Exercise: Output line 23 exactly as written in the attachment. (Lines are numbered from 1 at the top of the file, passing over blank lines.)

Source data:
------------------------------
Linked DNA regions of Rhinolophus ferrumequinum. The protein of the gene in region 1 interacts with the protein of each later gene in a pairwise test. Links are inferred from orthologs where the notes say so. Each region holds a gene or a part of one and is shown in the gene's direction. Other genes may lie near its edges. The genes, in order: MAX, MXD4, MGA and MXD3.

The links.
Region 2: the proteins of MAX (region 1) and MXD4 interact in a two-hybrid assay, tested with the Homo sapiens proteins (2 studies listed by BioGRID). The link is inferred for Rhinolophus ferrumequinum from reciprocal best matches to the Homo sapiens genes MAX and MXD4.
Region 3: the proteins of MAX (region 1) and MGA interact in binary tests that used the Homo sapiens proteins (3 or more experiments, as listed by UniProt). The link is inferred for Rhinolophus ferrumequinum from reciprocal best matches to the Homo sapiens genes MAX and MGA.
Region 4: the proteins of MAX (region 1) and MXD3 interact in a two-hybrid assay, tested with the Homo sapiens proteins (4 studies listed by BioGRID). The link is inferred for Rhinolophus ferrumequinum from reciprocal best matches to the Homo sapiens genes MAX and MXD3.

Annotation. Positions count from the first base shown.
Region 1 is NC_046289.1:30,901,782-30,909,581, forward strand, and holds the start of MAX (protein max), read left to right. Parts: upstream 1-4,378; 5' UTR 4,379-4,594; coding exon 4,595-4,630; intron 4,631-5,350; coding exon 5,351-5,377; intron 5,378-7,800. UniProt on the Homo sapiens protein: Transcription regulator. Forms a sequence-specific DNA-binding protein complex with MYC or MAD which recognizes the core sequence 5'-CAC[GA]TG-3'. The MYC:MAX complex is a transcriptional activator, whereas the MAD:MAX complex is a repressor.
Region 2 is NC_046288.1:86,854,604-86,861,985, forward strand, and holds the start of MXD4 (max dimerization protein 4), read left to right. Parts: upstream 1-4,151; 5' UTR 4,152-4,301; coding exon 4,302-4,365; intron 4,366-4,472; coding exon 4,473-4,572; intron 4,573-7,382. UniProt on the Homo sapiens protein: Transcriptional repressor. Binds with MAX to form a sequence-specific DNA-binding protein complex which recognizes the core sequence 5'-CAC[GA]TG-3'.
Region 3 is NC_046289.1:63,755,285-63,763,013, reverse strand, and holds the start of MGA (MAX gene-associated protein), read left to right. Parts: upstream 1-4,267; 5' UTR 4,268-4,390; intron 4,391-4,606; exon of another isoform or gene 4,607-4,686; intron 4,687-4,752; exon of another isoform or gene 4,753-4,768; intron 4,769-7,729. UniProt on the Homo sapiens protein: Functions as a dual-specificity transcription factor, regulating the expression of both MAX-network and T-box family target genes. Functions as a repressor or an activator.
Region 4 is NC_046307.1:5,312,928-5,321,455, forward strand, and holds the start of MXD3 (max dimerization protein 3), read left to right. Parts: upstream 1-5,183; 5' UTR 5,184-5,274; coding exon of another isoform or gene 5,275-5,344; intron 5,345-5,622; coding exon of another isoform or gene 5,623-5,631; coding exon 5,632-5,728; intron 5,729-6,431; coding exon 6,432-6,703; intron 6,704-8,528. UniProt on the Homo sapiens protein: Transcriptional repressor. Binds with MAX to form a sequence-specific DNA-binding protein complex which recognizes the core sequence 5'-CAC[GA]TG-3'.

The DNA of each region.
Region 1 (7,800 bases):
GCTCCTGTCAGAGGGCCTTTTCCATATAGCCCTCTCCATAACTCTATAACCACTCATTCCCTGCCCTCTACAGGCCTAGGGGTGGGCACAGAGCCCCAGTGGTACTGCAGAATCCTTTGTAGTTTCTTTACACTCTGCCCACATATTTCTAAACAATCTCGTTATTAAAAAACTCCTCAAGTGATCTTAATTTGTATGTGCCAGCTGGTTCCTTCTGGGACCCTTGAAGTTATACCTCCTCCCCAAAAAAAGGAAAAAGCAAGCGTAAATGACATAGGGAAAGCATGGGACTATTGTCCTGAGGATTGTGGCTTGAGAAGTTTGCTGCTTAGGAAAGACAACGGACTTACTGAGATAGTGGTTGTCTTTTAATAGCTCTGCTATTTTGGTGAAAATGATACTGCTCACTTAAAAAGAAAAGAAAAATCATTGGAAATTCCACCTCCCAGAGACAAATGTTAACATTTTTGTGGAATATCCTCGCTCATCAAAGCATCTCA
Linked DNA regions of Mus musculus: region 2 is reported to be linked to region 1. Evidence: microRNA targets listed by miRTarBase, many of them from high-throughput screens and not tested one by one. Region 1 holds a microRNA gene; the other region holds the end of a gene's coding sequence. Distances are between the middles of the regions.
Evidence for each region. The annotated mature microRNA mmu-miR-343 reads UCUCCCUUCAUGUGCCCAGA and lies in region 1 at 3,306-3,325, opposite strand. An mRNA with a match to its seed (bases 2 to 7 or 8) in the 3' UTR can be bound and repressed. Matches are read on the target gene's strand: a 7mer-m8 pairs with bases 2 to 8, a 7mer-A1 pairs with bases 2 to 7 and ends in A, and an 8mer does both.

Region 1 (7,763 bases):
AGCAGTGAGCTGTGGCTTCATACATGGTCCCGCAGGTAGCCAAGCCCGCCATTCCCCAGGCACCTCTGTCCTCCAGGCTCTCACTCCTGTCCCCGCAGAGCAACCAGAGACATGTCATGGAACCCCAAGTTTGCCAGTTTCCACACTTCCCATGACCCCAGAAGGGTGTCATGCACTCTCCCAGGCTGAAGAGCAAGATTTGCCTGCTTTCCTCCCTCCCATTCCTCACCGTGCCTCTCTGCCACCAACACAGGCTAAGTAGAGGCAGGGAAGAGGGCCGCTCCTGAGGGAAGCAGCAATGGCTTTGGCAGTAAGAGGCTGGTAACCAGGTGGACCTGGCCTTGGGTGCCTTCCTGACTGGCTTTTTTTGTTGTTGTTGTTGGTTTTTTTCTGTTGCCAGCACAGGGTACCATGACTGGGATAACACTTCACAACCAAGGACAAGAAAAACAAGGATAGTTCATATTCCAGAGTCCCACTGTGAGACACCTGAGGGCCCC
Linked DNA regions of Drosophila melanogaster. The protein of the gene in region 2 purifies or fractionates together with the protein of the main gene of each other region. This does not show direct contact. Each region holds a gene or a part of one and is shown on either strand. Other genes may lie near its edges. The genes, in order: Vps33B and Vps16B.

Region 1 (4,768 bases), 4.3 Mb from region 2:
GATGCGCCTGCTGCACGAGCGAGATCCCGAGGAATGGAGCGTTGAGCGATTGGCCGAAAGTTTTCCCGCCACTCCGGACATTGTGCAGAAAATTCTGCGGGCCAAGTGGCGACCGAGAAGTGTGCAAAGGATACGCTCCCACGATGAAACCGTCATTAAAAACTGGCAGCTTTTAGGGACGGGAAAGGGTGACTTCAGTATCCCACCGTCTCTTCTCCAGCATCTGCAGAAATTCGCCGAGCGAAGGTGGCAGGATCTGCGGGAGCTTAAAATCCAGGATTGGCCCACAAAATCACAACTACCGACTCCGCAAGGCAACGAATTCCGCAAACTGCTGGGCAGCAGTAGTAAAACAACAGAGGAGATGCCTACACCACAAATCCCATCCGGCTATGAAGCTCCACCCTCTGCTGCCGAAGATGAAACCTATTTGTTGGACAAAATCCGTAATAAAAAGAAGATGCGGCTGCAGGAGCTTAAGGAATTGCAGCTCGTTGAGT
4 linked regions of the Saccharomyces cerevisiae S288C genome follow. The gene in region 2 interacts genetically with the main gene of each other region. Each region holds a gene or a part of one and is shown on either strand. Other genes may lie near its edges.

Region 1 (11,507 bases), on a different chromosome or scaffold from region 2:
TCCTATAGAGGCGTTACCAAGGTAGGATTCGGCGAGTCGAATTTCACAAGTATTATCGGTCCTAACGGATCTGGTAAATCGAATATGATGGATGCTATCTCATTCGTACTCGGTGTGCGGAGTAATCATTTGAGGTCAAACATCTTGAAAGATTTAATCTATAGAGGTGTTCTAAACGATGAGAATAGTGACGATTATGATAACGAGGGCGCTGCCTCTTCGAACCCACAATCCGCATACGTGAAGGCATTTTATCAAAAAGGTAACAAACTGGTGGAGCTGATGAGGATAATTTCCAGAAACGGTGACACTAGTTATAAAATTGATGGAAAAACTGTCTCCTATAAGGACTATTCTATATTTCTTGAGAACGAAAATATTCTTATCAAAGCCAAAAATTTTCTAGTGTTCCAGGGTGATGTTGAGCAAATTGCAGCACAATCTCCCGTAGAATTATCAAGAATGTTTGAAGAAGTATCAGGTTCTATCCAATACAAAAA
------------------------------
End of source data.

TCCTATAGAGGCGTTACCAAGGTAGGATTCGGCGAGTCGAATTTCACAAGTATTATCGGTCCTAACGGATCTGGTAAATCGAATATGATGGATGCTATCTCATTCGTACTCGGTGTGCGGAGTAATCATTTGAGGTCAAACATCTTGAAAGATTTAATCTATAGAGGTGTTCTAAACGATGAGAATAGTGACGATTATGATAACGAGGGCGCTGCCTCTTCGAACCCACAATCCGCATACGTGAAGGCATTTTATCAAAAAGGTAACAAACTGGTGGAGCTGATGAGGATAATTTCCAGAAACGGTGACACTAGTTATAAAATTGATGGAAAAACTGTCTCCTATAAGGACTATTCTATATTTCTTGAGAACGAAAATATTCTTATCAAAGCCAAAAATTTTCTAGTGTTCCAGGGTGATGTTGAGCAAATTGCAGCACAATCTCCCGTAGAATTATCAAGAATGTTTGAAGAAGTATCAGGTTCTATCCAATACAAAAA